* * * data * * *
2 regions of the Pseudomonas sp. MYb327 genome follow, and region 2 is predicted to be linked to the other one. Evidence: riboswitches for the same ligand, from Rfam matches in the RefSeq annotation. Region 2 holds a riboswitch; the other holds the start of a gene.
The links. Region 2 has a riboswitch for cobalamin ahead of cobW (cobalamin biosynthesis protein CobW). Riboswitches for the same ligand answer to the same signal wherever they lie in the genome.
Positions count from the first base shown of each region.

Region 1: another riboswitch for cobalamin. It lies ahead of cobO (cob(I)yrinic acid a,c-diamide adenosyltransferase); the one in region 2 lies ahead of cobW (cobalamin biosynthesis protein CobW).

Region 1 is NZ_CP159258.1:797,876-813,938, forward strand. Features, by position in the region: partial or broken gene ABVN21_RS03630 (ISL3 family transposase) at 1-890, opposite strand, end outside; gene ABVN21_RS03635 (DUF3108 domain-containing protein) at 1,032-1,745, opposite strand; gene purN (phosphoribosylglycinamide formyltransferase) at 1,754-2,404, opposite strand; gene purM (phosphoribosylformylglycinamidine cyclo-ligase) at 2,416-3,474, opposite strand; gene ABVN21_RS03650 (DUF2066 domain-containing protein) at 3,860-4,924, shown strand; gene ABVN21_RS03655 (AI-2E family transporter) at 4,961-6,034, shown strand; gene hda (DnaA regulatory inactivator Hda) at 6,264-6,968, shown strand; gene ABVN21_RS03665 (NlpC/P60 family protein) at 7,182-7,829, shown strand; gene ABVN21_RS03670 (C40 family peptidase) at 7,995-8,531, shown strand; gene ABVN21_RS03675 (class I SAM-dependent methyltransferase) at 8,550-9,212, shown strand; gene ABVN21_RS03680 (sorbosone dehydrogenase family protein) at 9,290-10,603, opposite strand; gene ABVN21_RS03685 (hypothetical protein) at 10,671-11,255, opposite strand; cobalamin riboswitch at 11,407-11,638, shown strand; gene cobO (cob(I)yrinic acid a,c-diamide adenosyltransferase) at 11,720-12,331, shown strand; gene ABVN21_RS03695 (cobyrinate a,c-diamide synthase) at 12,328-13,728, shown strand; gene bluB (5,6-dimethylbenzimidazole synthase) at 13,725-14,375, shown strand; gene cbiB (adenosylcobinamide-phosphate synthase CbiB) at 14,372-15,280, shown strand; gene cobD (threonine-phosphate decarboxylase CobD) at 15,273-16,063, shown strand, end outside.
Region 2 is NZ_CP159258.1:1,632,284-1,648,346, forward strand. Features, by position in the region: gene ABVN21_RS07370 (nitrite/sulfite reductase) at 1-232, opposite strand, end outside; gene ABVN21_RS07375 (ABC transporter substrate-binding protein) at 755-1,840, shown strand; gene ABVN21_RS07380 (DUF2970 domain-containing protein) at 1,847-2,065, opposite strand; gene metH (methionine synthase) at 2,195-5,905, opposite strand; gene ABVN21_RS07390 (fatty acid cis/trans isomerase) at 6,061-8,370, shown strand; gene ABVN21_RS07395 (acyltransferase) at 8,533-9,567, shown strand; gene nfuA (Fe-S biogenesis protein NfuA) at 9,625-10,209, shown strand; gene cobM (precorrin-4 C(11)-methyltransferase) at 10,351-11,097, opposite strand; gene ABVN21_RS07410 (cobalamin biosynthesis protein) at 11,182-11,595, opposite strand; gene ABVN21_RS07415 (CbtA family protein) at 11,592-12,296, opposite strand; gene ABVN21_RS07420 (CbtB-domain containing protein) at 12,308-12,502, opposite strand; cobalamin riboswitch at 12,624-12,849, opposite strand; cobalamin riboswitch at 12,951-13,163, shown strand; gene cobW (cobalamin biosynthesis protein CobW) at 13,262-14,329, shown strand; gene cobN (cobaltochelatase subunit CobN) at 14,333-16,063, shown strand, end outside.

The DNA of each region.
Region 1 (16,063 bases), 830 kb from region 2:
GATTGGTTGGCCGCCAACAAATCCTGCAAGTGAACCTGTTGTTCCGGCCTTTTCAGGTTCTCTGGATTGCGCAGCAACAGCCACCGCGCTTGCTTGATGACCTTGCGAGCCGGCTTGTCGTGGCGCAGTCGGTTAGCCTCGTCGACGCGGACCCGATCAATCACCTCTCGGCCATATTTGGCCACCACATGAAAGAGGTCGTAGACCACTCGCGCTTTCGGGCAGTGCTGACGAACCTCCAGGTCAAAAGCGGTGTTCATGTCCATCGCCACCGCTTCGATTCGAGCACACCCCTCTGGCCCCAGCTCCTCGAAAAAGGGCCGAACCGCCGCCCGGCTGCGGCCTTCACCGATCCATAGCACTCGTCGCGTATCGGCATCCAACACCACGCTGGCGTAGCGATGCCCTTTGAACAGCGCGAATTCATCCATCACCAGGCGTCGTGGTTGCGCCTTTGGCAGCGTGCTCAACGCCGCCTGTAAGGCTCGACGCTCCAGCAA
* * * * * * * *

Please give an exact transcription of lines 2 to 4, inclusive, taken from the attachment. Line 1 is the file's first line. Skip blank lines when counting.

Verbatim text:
The links. Region 2 has a riboswitch for cobalamin ahead of cobW (cobalamin biosynthesis protein CobW). Riboswitches for the same ligand answer to the same signal wherever they lie in the genome.
Positions count from the first base shown of each region.

Region 1: another riboswitch for cobalamin. It lies ahead of cobO (cob(I)yrinic acid a,c-diamide adenosyltransferase); the one in region 2 lies ahead of cobW (cobalamin biosynthesis protein CobW).